# Overview

Statistics are a particularly useful source of evidence to help students form opinions and illustrate their arguments, but can too easily become meaningless numbers lacking in persuasive force (as Stalin infamously put it “One death is a tragedy. A million is merely a statistic”). An effective way to combat this is by challenging students to “guess the statistic” in advance of being given the data to generate an element of surprise or even shock when they are presented with the correct numbers. However, to impress these statistics more effectively upon the memory, it is worth getting students to then present them in a visually engaging way. Histograms and pie charts are a classic way of doing this, but an even better way is to use grains of rice to create physical representations of the statistics. Here is a fantastic exposition by the artists of Stan’s Cafe:

By working from the principle that one kilogram of rice contains 50,000 grains, this method can be used as a starter exercise for one particular statistic. It can also be used as a revision exercise when challenging each student to produce a different rice-based display piece to represent something covered over the course of the syllabus, or even as a whole-school history competition open to all year groups and all subjects.

# Possible Focus Points

Start by placing one grain of rice upon a piece of black sugar paper and telling the class that this represents one person. Alongside this, place a small pile of rice matching the amount of people in the class (you may prefer to place this into a small pot to prevent things getting messy!). Next, give students a cup and a bag of rice and challenge them to create a pile which accurately reflects the amount of people in the entire school.

Now that students are getting to grips with how the method works, invite them to consider how this method could help them to visualise a key aspect of something they have studied. They may need some prompting here – for example, one pile of rice can represent the people involved in a particular event or in a particular place; alternatlviely, several piles of rice could represent how the amount of people involved/affected changed over time. Proceed after this discussion to conudct a quiz using the “Guess the Statistics” format (e.g. “How many people were killed when the Titanic sank?”, “How many people were involved in the Salt march with Gandhi?”). After providing them with the answers and comparing scores, each student should then take responsibility for producing a rice-based representation of their chosen statistic.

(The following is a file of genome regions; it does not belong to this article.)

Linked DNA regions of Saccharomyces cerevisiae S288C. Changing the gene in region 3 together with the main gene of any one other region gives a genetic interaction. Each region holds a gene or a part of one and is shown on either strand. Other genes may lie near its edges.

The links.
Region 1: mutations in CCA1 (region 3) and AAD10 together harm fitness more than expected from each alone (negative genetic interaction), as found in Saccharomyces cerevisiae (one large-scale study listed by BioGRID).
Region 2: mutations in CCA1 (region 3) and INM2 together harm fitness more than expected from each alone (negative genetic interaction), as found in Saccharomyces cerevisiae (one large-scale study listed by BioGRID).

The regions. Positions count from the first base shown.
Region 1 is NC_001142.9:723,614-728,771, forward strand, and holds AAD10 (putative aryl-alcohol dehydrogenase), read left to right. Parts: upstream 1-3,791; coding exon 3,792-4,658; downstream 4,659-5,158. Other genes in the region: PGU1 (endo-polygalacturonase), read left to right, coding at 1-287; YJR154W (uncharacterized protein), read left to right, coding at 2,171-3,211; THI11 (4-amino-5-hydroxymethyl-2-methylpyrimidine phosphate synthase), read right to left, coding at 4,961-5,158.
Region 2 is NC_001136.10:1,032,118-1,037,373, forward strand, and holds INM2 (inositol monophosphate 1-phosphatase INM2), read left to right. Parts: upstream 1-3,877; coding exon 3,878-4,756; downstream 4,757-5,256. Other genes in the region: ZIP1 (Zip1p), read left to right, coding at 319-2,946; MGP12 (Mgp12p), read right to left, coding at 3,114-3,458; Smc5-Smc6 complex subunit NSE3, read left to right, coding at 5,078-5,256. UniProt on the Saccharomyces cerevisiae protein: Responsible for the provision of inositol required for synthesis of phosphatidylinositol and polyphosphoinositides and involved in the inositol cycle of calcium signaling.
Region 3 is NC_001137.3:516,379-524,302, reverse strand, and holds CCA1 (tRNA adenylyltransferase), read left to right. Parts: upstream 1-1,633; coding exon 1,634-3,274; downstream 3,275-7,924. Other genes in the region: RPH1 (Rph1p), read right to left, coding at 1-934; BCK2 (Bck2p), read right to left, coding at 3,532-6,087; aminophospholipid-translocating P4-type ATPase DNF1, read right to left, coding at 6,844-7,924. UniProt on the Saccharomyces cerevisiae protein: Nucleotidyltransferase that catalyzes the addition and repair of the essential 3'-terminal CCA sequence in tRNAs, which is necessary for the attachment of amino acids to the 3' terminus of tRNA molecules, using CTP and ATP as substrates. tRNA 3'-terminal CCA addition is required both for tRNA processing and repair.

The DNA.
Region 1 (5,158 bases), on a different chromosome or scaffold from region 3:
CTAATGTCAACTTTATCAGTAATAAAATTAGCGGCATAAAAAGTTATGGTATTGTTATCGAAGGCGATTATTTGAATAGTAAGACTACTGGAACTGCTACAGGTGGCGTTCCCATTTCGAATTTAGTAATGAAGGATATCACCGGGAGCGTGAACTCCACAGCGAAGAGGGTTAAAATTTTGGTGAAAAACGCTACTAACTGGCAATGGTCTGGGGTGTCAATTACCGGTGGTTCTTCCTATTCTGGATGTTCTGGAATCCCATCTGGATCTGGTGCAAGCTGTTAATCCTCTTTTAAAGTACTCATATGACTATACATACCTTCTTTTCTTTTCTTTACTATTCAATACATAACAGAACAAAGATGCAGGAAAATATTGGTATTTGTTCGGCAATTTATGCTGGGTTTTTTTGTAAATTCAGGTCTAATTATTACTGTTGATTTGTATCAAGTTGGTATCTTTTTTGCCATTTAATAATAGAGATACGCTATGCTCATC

To avoid the exercise simply becoming a process of students weighing/counting out grains of rice onto pieces of paper, challenge them to see this simply as the first and most simple step of the process. Their main challenge is to take this further by doing such things as:

• Sculpting the shape of the rice pile into something connected to what it represents;
• Providing an associated image / information panel to accompany the rice display;
• Using brown and white rice within the pile to represent two clear sub-groups;
• Producing a second pile of rice for comparative purposes (e.g. the capacity of Wembley stadium v. casualties of a particular battle).

# Case Study: Practical Pedagogies, Toulouse

In the Practical Pedagogies Conference at the International School of Toulouse, the maths department led by my friend and colleague Jim Noble (@teachmaths) created a student-led exhibition around the corridors of the school to engage the delegates and provoke discussion and questions. It helped to ensure that the amazing amount of learning and thinking going on within the 100 or so workshop sessions continued within the coffee breaks throughout the two days. The installation The next Practical Pedagogies Conference, incidentally, will take place at the British International School of Cologne in 2018 (details here).

# Taking it further

There are several further ways in which students can be encouraged to “rice above the statistics”. For example, the rice could be used to represent:

• Change over time – for example, the amount of people killed by certain diseases in particular years to represent the fight against disease; the size / distribution of population in different cities over time when studying the impact of the Industrial Revolution.
• Comparing themes – for example, the amount of people involved in different protest marches and demonstrations (e.g. Mussolini’s March on Rome, Hitler’s Munich Putsch, Gandhi’s Salt March, the civil rights Selma March).
• Objects, distances, weights and currencies – although the rice approach is most powerful when representing individual people, it could also be used to represent other things. Each grain of rice could, for example, be used to represent a bullet used in a battle, a brick used to build a medieval cathedral, a vote used for or against a key issue debated in Parliament, a Euro or dollar which something cost, a kilometre or a kilogram.